Ever wonder why some bugs can walk on top of water? It is all because of surface tension. Surface tension is a property of liquids that is a result of cohesive forces. Translated: cohesive forces are those forces that hold things together. For example, the reason why water forms a spherical shape as is falls and also when you put a drop of water on the table is because of water’s cohesive force.
Sprinkle some pepper on water and see it float. Maybe if you’re good enough you can make a staple float on it. This week, we will see how the surface tension of water can be really pushed to the limit in a couple of simple experiments: one called “Pennies in a cup,” and the other “Drops of water on a penny.”
A tall drinking glass, a plate, a bunch of coins, water, and a medicine dropper (the plastic one for children’s meds works well).
Procedure for the Pennies in a Cup Experiment:
- Fill a glass to the very top with water. Set the glass onto a plate for collecting any spills that might occur.
- How many pennies do you think you could get into the cup without spilling any of the water? Make a guess!
- Very carefully, add a penny (or other coin) one at a time into the glass.
- Watch the glass from the side to see what is happening as you add more coins.
Depending on how careful you are, you’ll get quite a bit of coins into the glass before spilling the water. You should notice the shape of the surface of the water is a curved surface after about 10 coins. The ability for water to hold to itself like that is the surface tension I mentioned earlier. Instead of spilling or breaking apart, the surface of the water holds together, and instead rises above the surface of the cup!
Procedure for the Drops of Water on a Penny Experiment:
- Put a penny on a plate or other flat surface.
- Using a full medicine dropper, you will be adding one drop of water at a time onto the surface of the penny to see how many drops it can hold before spilling over.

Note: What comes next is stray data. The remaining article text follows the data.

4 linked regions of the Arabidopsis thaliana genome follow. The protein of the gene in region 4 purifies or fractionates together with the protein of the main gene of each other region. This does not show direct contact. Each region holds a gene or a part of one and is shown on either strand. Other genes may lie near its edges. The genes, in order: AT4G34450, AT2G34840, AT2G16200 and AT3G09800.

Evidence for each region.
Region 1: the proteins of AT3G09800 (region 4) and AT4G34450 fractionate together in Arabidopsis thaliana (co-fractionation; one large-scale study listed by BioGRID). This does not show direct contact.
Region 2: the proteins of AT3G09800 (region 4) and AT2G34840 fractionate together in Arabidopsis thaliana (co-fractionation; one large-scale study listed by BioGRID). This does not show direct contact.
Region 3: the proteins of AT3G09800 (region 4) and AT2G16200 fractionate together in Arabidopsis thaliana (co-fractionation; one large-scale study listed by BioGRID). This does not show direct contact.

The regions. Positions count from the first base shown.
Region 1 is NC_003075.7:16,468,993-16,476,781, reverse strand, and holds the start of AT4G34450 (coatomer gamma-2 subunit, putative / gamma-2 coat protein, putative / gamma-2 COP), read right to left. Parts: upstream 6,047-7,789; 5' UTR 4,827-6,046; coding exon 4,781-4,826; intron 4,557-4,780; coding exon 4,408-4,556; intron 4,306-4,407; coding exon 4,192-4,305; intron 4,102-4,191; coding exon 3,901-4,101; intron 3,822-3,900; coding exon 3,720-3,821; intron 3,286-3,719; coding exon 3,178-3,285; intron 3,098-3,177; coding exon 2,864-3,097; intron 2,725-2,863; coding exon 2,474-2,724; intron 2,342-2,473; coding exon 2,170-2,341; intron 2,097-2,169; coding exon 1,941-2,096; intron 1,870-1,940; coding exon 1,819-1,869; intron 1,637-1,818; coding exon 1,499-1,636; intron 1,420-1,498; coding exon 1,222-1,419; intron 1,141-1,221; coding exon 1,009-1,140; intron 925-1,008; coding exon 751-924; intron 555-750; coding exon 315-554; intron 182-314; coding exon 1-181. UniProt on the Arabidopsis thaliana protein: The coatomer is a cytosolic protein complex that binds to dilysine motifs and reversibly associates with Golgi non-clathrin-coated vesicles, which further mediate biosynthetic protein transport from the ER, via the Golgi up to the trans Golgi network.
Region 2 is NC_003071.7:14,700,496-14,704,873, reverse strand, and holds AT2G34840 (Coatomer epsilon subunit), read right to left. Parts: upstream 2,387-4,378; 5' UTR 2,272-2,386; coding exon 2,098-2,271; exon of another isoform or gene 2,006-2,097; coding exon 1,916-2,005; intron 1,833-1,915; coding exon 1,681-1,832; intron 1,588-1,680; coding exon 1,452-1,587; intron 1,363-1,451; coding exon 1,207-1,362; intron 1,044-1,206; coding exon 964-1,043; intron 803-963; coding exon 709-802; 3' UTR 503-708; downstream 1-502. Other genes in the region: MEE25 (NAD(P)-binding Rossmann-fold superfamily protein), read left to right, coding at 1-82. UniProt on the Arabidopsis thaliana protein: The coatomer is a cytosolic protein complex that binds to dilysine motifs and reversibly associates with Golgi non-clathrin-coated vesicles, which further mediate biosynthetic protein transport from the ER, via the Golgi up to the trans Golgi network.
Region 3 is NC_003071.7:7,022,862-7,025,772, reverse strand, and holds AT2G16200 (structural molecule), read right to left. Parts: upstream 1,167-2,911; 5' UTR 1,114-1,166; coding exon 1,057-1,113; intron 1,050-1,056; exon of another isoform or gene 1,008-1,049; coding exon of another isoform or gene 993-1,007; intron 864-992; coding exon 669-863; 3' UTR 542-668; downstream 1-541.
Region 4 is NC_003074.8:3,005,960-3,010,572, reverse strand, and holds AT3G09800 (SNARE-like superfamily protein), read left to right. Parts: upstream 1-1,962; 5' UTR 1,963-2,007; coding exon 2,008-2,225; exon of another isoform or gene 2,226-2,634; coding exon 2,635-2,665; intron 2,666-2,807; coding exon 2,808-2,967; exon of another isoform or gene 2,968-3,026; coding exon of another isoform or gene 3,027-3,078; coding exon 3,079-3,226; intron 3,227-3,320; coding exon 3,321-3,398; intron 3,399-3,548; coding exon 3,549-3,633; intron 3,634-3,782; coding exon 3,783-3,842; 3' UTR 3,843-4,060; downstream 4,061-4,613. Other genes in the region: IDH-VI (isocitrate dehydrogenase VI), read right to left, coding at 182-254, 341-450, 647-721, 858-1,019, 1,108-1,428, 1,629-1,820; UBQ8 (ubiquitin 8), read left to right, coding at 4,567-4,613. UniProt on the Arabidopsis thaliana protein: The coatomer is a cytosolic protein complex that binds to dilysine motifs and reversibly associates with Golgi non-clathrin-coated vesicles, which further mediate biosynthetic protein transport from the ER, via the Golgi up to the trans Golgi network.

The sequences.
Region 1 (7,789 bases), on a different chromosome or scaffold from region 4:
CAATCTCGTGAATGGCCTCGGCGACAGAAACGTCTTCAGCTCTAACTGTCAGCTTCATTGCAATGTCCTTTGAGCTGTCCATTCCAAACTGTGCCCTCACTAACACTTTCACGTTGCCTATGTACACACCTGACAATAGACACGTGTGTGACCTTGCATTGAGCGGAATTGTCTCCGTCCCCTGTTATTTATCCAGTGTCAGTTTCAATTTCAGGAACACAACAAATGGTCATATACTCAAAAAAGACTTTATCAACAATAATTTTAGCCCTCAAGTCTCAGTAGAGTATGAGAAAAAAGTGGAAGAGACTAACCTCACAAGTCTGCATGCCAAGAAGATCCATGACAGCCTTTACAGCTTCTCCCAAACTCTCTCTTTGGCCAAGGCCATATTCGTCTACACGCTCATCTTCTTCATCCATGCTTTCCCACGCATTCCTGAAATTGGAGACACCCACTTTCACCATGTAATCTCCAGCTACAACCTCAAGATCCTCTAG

- Take a guess on how many drops!
- Carefully add a drop of water at a time to the surface of the penny, have someone help keep track of how many you do.
Again, you will notice the shape of the water drop as it grows on the penny. It will have that curved shape that forms when water is by itself. Put a single drop on the counter and see what it looks like from the side. Water has strong cohesive forces, which accounts for ability to hold its shape, and for things to float on it.
You used water for these experiments, what else could you use? (Of course, before you start filling cups with expensive liquids, ask your parents, and maybe use a smaller cup?) How wide of a cup did you use? Will it matter if the cup is really narrow? What side of the penny did you put the drops of water on? What does soapy water do to the experiment? Lots of questions! I hope you try to test them out.
I hope you enjoyed this simple experiment. If you have more questions about this, or need tips about science fair ideas around this topic (or others), contact the author.
Steve Davala is a middle school science teacher who likes to write and work with Photoshop. He’s got two kids of his own and subjects them to these science activities as guinea pigs.